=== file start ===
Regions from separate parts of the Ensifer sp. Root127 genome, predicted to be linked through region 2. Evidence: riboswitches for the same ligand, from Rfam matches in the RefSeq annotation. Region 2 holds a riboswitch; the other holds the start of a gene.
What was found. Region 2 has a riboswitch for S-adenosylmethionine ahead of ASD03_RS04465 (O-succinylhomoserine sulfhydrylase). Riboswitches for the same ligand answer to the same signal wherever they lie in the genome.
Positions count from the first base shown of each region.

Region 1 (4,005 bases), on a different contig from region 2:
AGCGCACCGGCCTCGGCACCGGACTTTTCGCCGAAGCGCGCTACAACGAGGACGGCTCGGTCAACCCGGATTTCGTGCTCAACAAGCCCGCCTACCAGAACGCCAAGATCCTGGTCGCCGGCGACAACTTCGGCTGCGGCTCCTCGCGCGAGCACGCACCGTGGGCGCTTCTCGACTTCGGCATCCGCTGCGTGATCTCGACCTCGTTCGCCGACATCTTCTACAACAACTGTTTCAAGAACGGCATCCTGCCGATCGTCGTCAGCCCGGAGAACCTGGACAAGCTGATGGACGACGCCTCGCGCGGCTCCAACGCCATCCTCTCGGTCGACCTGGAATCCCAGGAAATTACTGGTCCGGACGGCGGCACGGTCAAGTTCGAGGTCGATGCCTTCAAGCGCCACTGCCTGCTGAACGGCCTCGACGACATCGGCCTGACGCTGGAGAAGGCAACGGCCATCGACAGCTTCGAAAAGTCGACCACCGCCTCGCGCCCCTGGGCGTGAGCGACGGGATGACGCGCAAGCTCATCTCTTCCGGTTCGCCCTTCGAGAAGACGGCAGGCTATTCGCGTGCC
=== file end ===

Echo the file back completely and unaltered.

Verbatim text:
Regions from separate parts of the Ensifer sp. Root127 genome, predicted to be linked through region 2. Evidence: riboswitches for the same ligand, from Rfam matches in the RefSeq annotation. Region 2 holds a riboswitch; the other holds the start of a gene.
What was found. Region 2 has a riboswitch for S-adenosylmethionine ahead of ASD03_RS04465 (O-succinylhomoserine sulfhydrylase). Riboswitches for the same ligand answer to the same signal wherever they lie in the genome.
Positions count from the first base shown of each region.

Region 1 (4,005 bases), on a different contig from region 2:
AGCGCACCGGCCTCGGCACCGGACTTTTCGCCGAAGCGCGCTACAACGAGGACGGCTCGGTCAACCCGGATTTCGTGCTCAACAAGCCCGCCTACCAGAACGCCAAGATCCTGGTCGCCGGCGACAACTTCGGCTGCGGCTCCTCGCGCGAGCACGCACCGTGGGCGCTTCTCGACTTCGGCATCCGCTGCGTGATCTCGACCTCGTTCGCCGACATCTTCTACAACAACTGTTTCAAGAACGGCATCCTGCCGATCGTCGTCAGCCCGGAGAACCTGGACAAGCTGATGGACGACGCCTCGCGCGGCTCCAACGCCATCCTCTCGGTCGACCTGGAATCCCAGGAAATTACTGGTCCGGACGGCGGCACGGTCAAGTTCGAGGTCGATGCCTTCAAGCGCCACTGCCTGCTGAACGGCCTCGACGACATCGGCCTGACGCTGGAGAAGGCAACGGCCATCGACAGCTTCGAAAAGTCGACCACCGCCTCGCGCCCCTGGGCGTGAGCGACGGGATGACGCGCAAGCTCATCTCTTCCGGTTCGCCCTTCGAGAAGACGGCAGGCTATTCGCGTGCC